The COVID-19 situation in Minnesota continues to evolve as Monday's report from the Minnesota Department of Health shows that two more people have died and nearly 500 patients have tested positive for the disease caused by the novel coronavirus.
The newly reported deaths were one person in their 80s and one person in there 90s. One victim was from a long-term care facility and the other lived in a private residence, the Department of Health said. Minnesota's death toll from the virus since mid-March is 1,504 – 1,172 of whom were residents of long-term care or assisted-living facilities.
Eight of the 499 positive tests in Monday's report have been removed for an official tally of 491. Cases are removed for a variety of reasons, including patients being from another state and false positive test results.
The positive cases are the result of 13,937 tests, creating a daily positive test rate of 3.5%. The positive test rates for each day of reporting over the past eight days are:
- Monday: 7.6%
- Tuesday: 10.2%
- Wednesday: 5.9%
- Thursday: 4.6%
- Friday: 2.96%
- Saturday: 5.00%
- Sunday: 5.5%
- Monday: 3.5%
The World Health Organization says that a 14-day positive test rate of below 5 percent is the key to keeping businesses open. Minnesota's 7-day rolling average, as of Sunday's report, was 5.11%, according to Johns Hopkins University.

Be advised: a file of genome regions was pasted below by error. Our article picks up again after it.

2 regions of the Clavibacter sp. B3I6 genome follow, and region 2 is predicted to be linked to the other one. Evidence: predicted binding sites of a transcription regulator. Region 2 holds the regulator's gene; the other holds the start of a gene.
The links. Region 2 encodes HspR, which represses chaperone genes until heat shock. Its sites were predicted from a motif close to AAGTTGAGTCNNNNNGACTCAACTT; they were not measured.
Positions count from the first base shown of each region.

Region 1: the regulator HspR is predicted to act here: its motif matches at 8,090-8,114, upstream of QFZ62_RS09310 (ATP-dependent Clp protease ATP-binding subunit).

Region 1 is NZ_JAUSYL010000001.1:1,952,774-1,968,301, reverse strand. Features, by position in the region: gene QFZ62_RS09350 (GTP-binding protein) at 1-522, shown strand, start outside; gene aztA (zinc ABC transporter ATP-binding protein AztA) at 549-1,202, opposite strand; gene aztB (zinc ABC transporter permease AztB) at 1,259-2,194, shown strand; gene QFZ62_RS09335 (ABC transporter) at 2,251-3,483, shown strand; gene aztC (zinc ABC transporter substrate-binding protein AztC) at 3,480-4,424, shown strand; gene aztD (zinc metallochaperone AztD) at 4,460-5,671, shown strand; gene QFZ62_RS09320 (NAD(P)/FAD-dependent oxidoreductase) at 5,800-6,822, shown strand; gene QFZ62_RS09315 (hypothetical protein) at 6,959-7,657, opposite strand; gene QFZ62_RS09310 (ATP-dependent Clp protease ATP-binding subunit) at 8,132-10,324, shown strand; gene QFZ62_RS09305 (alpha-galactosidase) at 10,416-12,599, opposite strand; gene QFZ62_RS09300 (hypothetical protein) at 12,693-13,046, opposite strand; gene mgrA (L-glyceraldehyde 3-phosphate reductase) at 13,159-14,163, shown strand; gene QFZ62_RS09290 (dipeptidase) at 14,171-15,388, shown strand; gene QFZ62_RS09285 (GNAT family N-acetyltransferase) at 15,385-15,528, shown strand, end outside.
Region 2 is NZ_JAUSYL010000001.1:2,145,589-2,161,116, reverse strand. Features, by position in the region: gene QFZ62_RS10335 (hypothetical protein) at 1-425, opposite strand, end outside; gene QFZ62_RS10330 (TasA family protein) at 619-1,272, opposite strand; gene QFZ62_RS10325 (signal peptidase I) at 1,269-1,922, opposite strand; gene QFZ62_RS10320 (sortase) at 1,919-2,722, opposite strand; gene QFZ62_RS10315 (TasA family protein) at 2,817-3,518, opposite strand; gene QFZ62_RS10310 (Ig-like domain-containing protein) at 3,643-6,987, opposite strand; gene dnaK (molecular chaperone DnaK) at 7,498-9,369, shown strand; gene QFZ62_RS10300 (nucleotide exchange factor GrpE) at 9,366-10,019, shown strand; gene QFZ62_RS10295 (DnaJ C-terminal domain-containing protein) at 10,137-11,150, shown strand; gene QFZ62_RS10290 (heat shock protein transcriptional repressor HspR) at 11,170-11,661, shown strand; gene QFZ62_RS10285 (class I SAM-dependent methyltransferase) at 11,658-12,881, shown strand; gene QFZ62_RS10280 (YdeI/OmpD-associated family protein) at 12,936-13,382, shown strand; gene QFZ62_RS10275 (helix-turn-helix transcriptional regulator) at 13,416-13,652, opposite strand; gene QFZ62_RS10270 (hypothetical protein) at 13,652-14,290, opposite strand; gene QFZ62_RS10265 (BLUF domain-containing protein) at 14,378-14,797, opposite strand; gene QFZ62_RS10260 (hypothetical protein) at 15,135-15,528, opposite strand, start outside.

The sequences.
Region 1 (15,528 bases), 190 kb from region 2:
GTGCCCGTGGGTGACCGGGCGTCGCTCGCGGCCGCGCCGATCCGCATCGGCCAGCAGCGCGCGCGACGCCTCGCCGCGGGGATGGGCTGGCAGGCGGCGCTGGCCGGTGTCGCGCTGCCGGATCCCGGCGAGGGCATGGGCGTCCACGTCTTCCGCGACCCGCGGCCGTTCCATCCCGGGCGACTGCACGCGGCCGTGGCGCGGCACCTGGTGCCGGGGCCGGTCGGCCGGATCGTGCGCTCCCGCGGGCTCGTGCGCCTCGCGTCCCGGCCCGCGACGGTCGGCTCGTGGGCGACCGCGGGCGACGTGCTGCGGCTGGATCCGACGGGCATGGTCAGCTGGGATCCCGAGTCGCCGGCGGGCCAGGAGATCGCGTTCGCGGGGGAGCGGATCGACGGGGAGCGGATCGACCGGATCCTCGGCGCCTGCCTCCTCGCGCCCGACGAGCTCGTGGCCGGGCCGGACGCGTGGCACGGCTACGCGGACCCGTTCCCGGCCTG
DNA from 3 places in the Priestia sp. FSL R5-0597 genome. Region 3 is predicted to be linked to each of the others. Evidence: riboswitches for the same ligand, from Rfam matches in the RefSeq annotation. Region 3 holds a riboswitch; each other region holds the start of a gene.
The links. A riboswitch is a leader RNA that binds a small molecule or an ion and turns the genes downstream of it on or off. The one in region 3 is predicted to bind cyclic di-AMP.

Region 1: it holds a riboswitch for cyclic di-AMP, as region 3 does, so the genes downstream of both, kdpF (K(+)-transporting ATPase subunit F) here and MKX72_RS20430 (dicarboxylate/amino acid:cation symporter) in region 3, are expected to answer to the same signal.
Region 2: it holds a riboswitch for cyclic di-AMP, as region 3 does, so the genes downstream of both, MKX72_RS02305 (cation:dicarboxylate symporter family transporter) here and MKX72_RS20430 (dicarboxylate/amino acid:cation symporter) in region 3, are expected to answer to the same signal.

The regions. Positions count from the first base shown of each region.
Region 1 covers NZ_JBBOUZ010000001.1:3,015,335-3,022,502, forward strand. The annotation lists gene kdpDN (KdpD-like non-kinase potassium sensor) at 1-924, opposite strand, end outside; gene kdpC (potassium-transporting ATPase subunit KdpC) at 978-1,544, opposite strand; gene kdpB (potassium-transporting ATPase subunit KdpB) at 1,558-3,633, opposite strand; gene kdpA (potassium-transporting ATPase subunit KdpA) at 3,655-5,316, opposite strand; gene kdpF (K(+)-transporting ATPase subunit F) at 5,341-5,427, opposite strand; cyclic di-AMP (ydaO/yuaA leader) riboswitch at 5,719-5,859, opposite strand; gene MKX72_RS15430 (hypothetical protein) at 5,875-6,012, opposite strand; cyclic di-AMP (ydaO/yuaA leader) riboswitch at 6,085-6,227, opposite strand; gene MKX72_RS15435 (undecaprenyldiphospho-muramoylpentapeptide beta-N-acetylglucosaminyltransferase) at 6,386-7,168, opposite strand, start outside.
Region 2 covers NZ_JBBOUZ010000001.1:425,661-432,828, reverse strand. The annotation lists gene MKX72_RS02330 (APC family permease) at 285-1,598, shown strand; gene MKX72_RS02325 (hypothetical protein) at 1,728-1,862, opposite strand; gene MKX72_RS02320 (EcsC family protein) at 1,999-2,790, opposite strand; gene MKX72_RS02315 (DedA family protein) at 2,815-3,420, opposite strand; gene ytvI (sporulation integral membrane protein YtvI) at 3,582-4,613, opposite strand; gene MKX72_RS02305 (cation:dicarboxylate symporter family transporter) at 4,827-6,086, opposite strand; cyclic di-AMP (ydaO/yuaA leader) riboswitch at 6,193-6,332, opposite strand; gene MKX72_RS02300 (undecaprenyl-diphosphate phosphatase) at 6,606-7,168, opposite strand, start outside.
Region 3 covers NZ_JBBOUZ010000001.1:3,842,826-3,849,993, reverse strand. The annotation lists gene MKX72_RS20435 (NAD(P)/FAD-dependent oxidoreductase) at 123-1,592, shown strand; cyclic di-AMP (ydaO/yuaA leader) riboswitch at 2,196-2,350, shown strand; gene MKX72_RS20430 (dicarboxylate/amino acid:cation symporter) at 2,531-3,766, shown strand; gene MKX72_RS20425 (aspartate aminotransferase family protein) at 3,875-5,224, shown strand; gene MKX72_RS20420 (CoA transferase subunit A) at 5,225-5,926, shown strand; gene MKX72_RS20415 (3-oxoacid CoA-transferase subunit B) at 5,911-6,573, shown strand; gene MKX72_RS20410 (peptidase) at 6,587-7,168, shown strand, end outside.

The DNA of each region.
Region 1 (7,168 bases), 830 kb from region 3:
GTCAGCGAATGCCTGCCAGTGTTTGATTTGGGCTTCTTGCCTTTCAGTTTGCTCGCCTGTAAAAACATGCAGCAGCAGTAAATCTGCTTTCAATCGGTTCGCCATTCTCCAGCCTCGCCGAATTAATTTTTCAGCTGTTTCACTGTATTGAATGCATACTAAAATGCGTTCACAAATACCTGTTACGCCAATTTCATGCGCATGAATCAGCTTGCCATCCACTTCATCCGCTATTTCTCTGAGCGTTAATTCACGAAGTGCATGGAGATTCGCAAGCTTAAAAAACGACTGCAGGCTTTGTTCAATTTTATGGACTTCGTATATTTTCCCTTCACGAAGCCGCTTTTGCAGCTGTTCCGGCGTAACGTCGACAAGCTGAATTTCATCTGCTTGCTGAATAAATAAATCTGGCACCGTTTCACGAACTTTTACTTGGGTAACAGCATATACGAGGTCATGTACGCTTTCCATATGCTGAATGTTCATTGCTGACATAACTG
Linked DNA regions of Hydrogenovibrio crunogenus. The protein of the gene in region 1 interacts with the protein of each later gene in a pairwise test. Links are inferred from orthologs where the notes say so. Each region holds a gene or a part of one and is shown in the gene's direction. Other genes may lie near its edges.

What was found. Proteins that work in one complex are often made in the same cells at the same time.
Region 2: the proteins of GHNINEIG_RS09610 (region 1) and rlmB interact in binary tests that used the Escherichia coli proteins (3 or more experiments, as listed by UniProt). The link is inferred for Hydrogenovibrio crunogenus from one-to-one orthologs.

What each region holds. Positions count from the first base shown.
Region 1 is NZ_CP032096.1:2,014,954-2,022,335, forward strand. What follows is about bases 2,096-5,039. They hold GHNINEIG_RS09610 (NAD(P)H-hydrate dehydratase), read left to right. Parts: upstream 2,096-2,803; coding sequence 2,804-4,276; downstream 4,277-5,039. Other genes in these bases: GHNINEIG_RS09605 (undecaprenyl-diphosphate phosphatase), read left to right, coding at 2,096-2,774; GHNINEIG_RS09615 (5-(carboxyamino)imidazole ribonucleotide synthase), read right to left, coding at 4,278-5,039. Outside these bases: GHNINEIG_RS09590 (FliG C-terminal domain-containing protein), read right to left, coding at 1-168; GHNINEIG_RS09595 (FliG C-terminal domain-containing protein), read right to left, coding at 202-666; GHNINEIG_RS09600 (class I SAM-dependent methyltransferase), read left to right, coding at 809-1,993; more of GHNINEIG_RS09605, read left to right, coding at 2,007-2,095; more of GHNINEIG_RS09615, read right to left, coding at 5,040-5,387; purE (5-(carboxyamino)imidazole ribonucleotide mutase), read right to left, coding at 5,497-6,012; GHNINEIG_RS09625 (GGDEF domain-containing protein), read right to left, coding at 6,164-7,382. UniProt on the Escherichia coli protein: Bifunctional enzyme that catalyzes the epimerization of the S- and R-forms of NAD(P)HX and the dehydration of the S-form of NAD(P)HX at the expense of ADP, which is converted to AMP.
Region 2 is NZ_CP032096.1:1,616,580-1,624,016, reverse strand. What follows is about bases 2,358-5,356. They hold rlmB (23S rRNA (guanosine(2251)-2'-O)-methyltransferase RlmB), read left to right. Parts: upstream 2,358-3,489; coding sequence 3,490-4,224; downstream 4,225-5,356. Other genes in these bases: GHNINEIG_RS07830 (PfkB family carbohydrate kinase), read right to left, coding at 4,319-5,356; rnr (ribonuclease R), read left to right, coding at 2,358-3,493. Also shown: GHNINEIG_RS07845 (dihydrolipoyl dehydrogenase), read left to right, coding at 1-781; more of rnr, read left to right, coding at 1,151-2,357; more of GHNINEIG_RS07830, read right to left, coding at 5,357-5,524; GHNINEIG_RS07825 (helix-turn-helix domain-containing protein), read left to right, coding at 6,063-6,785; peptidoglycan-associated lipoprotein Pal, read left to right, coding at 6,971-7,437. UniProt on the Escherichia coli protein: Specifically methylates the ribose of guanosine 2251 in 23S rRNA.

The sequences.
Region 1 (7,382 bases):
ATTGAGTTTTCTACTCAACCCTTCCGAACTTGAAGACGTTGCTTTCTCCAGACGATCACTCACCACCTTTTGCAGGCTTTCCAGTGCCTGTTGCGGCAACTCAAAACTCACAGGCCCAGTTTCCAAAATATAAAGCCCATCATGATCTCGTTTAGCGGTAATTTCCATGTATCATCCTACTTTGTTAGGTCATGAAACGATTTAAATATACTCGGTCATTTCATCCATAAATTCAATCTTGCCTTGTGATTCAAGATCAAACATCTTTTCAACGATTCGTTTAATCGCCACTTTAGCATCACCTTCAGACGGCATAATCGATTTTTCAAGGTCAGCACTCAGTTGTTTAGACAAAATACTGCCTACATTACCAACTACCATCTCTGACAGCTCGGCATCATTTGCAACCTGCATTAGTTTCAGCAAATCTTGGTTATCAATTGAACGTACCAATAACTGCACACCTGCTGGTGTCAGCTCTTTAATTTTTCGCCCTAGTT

Coronavirus in Minnesota by the numbers:
- Tests: 768,989 (up from 755,052)
- Confirmed cases: 42,772 (up from 42,281)
- Deaths: 1,504 (up from 1,502)
- Still hospitalized: 247 (down from 251)
- Patients in intensive care: 114 (down from 123)
- Patients no longer requiring isolation: 37,199 (up from 36,582)
It should be noted that figures from Monday tend to not represent the full picture in. Minnesota, as a result of reporting lags from the weekend.
There have been 38 patients deemed to have "probably" died from COVID-19, though that total isn't included in the aforementioned death toll. Those cases represent victims who never received a COVID-19 test, but for whom doctors believe within a reasonable degree of certainty that the virus caused their death.